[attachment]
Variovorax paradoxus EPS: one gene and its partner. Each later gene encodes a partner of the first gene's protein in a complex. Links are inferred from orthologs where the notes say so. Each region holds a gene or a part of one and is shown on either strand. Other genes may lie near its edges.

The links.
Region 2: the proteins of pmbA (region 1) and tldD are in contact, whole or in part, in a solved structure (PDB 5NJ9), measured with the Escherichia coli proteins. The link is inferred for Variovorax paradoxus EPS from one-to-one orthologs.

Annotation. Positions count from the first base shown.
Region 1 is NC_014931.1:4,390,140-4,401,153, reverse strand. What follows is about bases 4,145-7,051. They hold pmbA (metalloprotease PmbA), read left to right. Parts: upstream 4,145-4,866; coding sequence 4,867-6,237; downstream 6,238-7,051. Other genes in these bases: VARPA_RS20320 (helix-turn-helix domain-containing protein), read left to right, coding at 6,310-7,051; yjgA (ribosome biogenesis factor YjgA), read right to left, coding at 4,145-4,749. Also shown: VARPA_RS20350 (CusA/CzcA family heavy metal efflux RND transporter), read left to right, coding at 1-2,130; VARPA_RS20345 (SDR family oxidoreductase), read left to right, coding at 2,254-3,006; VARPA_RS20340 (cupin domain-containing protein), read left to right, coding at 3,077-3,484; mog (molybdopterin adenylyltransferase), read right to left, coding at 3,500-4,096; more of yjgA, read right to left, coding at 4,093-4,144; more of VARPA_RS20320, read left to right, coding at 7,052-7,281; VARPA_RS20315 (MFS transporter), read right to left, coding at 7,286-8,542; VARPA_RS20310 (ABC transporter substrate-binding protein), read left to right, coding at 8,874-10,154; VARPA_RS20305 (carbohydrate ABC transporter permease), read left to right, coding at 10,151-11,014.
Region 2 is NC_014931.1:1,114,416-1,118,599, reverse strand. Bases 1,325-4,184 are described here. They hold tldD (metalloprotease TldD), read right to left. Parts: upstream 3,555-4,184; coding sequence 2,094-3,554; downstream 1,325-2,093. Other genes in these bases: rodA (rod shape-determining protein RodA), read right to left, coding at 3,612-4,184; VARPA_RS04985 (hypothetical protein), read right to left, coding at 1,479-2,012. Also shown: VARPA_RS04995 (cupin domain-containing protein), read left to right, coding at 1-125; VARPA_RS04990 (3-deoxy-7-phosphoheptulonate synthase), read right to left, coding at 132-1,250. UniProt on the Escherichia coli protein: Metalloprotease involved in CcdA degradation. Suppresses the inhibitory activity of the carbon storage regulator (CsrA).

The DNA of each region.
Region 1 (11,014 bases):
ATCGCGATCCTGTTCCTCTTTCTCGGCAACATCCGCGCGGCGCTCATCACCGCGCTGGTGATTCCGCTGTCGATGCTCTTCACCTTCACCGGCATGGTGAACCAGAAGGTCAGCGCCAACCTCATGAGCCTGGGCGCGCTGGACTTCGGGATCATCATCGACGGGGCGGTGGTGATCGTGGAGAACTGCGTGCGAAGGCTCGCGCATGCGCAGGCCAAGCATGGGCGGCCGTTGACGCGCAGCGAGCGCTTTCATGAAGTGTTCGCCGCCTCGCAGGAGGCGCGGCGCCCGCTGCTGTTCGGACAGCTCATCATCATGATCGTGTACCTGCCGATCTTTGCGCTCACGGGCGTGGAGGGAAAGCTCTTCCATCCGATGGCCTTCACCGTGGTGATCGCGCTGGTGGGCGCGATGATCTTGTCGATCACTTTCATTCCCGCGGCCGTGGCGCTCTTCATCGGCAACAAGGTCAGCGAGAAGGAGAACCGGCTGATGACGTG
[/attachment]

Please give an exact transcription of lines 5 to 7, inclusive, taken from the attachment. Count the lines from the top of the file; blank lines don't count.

Region 1 is NC_014931.1:4,390,140-4,401,153, reverse strand. What follows is about bases 4,145-7,051. They hold pmbA (metalloprotease PmbA), read left to right. Parts: upstream 4,145-4,866; coding sequence 4,867-6,237; downstream 6,238-7,051. Other genes in these bases: VARPA_RS20320 (helix-turn-helix domain-containing protein), read left to right, coding at 6,310-7,051; yjgA (ribosome biogenesis factor YjgA), read right to left, coding at 4,145-4,749. Also shown: VARPA_RS20350 (CusA/CzcA family heavy metal efflux RND transporter), read left to right, coding at 1-2,130; VARPA_RS20345 (SDR family oxidoreductase), read left to right, coding at 2,254-3,006; VARPA_RS20340 (cupin domain-containing protein), read left to right, coding at 3,077-3,484; mog (molybdopterin adenylyltransferase), read right to left, coding at 3,500-4,096; more of yjgA, read right to left, coding at 4,093-4,144; more of VARPA_RS20320, read left to right, coding at 7,052-7,281; VARPA_RS20315 (MFS transporter), read right to left, coding at 7,286-8,542; VARPA_RS20310 (ABC transporter substrate-binding protein), read left to right, coding at 8,874-10,154; VARPA_RS20305 (carbohydrate ABC transporter permease), read left to right, coding at 10,151-11,014.
Region 2 is NC_014931.1:1,114,416-1,118,599, reverse strand. Bases 1,325-4,184 are described here. They hold tldD (metalloprotease TldD), read right to left. Parts: upstream 3,555-4,184; coding sequence 2,094-3,554; downstream 1,325-2,093. Other genes in these bases: rodA (rod shape-determining protein RodA), read right to left, coding at 3,612-4,184; VARPA_RS04985 (hypothetical protein), read right to left, coding at 1,479-2,012. Also shown: VARPA_RS04995 (cupin domain-containing protein), read left to right, coding at 1-125; VARPA_RS04990 (3-deoxy-7-phosphoheptulonate synthase), read right to left, coding at 132-1,250. UniProt on the Escherichia coli protein: Metalloprotease involved in CcdA degradation. Suppresses the inhibitory activity of the carbon storage regulator (CsrA).

The DNA of each region.